Bond laddering is a bond investment strategy whereby an investor staggers their portfolio with bonds according to their maturity so that the bond proceeds can be reinvested at regular intervals. For example, say you have $75,000 to invest. Read more

Bond Option

A bond option is a derivative contract that allows investors to buy or sell a particular bond with a given expiration date for a particular price (strike price).  For example, a call bond option hedges that the value of a bond will increase at a future date.If the price of the underlying bond is higher than the strike price, the bond option is valued at a premium. Read more

Bond Quote

A bond quote refers to a bond's market price. The market prices of bonds are quoted as a percentage of the bonds' par value. Read more

Bond Rating

A bond rating is a "grade" assigned to a bond.These ratings can also be assigned to bond issuers, insurance companies or other entities or securities to indicate riskiness. Read more

Bondholder

A bondholder is a person who owns a bond issued by a borrower, typically a company or a government.They are considered a creditor of a company. Read more

Book Value of Equity Per Share (BVPS)

Book value of equity per share, abbreviated as BVPS, is a company’s available equity to common shareholders apportioned by the number of outstanding common shares."Book value” is based on the amount the company has invested in its assets, but not their current market value. Read more

Book-Entry Savings Bond

A book-entry savings bond is a savings bond issued in electronic form rather than in paper form. Savings bonds are bonds issued by the U.S. Read more

Book-Entry Securities

Book-entry securities are securities issued in electronic form rather than in paper form. The commercial book-entry system is a system whereby the investor's ownership of the security is reflected only in the investor's account records at his or her financial institution, brokerage firm or dealer. Read more

Book-to-Bill Ratio

A company's book-to-bill ratio measures the company's number of outstanding orders as compared with the number of shipped or fulfilled orders.The book-to-bill ratio is a valuable tool for measuring the strength of the technology sector. Read more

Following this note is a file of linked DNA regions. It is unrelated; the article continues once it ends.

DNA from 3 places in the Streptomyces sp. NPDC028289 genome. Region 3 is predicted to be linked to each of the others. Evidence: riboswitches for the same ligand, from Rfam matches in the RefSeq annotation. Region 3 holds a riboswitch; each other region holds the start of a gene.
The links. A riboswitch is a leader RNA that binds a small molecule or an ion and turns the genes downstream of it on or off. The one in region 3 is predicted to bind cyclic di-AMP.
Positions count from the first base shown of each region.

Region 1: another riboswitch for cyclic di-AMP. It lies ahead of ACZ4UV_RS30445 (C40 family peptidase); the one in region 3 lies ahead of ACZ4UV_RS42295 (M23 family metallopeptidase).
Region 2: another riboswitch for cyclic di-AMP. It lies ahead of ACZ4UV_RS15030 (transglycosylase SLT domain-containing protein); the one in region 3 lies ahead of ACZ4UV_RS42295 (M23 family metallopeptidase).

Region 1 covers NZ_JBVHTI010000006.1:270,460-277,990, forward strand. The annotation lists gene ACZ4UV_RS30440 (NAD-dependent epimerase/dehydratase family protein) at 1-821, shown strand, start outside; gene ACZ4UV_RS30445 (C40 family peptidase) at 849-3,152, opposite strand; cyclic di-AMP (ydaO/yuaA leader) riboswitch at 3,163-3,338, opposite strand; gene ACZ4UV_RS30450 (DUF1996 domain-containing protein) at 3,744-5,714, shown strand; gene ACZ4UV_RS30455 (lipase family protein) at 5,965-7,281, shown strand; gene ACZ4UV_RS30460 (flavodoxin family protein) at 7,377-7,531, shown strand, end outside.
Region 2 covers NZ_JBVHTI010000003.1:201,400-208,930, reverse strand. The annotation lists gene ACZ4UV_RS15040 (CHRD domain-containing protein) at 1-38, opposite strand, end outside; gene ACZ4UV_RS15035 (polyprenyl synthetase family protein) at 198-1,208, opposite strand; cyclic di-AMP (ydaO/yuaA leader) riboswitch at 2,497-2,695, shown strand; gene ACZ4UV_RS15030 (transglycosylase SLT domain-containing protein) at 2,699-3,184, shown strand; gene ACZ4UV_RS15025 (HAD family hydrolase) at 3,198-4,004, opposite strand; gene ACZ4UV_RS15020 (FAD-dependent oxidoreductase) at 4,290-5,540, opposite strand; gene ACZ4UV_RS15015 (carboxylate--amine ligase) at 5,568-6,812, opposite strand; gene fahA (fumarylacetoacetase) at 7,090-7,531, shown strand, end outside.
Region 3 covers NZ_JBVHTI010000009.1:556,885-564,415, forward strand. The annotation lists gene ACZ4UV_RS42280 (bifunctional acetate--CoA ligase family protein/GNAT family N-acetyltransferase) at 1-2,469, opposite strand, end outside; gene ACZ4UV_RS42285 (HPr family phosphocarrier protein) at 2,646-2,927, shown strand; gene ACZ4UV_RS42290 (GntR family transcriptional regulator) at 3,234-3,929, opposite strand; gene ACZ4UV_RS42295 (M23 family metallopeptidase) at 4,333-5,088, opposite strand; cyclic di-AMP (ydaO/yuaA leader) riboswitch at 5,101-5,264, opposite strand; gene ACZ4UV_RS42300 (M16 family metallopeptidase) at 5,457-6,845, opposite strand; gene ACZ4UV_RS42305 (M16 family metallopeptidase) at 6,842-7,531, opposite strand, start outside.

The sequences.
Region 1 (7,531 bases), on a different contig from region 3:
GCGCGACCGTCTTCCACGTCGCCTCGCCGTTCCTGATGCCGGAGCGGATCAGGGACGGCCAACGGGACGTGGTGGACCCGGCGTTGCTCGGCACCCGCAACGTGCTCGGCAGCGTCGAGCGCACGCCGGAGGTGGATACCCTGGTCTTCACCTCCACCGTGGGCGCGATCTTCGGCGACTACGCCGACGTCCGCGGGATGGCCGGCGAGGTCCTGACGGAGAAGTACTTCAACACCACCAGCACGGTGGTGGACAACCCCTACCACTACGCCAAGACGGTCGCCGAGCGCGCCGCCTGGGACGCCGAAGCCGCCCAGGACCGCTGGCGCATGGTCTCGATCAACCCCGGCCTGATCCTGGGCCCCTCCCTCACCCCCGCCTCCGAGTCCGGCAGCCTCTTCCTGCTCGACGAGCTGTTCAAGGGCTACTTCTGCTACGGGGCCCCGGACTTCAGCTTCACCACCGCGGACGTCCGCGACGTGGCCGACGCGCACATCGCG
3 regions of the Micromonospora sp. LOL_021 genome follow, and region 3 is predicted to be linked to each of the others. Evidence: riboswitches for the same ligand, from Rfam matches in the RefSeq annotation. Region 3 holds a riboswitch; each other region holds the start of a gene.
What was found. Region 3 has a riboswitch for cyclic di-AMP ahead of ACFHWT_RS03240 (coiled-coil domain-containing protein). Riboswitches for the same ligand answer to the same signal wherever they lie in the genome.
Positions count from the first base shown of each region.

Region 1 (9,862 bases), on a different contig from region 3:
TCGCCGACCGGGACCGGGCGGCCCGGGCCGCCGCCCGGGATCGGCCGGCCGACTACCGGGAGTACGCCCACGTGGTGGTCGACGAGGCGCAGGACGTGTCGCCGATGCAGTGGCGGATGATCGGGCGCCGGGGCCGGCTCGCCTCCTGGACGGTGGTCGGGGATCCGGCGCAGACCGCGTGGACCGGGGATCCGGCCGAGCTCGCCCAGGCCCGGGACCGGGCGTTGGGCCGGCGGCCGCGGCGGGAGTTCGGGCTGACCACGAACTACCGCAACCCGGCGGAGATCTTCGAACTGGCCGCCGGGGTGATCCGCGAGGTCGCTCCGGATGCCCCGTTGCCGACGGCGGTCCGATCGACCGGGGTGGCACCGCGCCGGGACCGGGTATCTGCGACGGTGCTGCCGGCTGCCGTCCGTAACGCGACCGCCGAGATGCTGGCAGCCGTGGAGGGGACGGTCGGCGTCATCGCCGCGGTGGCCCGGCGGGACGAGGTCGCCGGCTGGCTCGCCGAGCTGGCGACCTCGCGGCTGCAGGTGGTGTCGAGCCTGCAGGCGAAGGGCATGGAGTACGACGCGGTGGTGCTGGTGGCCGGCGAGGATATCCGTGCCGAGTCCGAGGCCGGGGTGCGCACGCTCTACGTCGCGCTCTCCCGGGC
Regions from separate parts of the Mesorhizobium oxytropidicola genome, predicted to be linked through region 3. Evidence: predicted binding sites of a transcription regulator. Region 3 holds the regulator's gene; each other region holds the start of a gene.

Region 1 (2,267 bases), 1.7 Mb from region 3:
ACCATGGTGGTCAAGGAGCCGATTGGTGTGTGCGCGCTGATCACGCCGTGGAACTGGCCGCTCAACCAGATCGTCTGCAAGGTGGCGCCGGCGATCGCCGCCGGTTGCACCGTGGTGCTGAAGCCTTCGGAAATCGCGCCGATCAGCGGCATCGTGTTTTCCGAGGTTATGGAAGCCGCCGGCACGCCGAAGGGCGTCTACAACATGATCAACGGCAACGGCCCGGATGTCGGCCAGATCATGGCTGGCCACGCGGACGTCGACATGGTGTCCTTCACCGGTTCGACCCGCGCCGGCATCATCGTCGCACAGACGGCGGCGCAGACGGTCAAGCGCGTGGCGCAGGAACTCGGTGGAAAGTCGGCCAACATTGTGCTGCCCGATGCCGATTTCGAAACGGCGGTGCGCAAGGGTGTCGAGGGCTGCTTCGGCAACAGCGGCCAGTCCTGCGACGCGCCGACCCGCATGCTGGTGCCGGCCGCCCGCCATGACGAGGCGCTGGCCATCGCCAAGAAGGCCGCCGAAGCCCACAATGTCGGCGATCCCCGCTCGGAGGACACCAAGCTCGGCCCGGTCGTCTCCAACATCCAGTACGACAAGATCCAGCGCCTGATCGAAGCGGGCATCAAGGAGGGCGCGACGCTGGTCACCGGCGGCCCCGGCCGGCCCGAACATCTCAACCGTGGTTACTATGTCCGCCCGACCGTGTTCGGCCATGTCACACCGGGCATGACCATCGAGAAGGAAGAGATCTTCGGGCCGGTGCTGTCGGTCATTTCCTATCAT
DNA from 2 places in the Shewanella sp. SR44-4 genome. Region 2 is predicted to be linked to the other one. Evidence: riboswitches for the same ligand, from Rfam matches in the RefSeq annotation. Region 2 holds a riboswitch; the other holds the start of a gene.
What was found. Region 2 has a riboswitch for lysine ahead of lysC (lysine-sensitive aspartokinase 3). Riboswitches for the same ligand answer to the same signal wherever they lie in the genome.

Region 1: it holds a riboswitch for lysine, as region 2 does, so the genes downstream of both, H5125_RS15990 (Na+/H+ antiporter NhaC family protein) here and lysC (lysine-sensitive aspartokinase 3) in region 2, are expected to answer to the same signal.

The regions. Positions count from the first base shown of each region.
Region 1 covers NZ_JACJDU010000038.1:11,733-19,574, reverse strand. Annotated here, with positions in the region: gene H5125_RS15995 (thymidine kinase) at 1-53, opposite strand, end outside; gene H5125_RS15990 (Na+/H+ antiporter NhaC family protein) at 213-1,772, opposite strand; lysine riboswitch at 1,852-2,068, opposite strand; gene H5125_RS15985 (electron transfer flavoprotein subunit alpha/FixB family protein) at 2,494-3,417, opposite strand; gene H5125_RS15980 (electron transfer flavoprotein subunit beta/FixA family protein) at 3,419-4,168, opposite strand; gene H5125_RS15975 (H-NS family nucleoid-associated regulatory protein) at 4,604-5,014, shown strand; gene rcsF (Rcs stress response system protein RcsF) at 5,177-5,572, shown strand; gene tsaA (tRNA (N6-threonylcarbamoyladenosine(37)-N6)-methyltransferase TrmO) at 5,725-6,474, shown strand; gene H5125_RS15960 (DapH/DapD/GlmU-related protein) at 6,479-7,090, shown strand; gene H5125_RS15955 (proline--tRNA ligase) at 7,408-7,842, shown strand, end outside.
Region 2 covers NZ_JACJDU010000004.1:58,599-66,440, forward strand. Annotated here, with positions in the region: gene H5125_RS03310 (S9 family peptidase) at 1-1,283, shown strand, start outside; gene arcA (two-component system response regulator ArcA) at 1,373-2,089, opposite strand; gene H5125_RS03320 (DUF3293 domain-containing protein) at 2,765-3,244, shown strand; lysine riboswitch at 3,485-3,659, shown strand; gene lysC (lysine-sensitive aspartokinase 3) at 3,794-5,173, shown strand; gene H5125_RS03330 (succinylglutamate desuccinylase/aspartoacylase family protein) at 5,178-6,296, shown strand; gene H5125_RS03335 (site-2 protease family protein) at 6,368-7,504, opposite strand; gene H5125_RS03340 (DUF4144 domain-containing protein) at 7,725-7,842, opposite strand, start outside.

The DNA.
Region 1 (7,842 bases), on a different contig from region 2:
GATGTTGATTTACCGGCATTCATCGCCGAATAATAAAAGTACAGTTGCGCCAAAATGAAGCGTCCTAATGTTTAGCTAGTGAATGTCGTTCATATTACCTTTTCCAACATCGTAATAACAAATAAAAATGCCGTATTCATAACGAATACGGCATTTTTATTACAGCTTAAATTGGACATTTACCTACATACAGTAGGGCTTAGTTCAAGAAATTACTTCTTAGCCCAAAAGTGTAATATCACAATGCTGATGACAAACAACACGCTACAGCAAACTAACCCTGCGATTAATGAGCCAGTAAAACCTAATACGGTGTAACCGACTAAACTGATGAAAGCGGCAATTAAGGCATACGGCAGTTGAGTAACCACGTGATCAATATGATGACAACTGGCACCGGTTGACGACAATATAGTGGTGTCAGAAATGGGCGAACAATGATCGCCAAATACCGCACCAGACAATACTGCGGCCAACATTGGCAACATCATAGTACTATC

Bottom Fishing

Bottom fishing is an investment strategy in which investors seek out securities whose prices have recently dropped and are considered undervalued. Investors that engage in bottom fishing, called “bottom fishers,” hunt for securities that they believe are undervalued in the market or that recently have experienced a significant price drop. Read more

Bottom-Up Investing

Bottom-up investing focuses on individual securities rather than on the overall movements in the securities market or the prospects of particular industries. Taking a bottom-up approach to investing means becoming fully familiarized with the company you are considering investing in. Read more

Brady Bonds

Brady bonds are U.S.Treasury bonds issued by developing countries in an effort to reduce these countries’ external debt. Read more

Breakpoint

In the mutual fund world, a breakpoint is the size of an investment that qualifies the investor for a lower load. Let's assume you are interested in making a $10,000 investment in the Company XYZ mutual fund, which has a 4% front-end load (a fee for buying the shares). Read more

Broken Date

Broken dates, also known as "odd dates," are arbitrary maturity dates that do not necessarily match the duration of the bond, option, futures contract, forward contract or other maturing instrument. For example, let's assume that a futures contract for shares of Company XYZ is three months long and is issued on April 1. Read more

Broker-Dealer

A broker-dealer is an individual or company that buys and sells securities for its clients and for itself.Broker-dealers differ from plain-vanilla brokers, which can only buy and sell for their clients. Read more

Brokerage Fee

A brokerage fee compensates a broker for executing a transaction.It is usually, but not always, a percentage of the transaction value. Read more

Brokered Certificate of Deposit

A brokered certificate of deposit (a brokered CD) is a CD sold by a brokerage firm. A CD is a time deposit with a bank or financial institution. Read more

Build to Rent (BTR)

Sometimes referred to as B2R, build to rent is a type of residential new construction, purpose-built to be rented out, rather than sold to homebuyers. Read more

Bulge Bracket

Bulge bracket is a term used to describe the investment company(ies) with the highest volume of sales of an initial public offering (IPO) When a company issues new securities in the market, groups of investment companies called "underwriting syndicates" offer the security to the public for the first time.The company in the underwriting syndicate that issues the highest volume of the new security in the market is called the bulge bracket. Read more

Bull

A bull has a positive outlook on an asset class or an entire market.In investing terminology, bull is the opposite of bear. Read more

Bull Market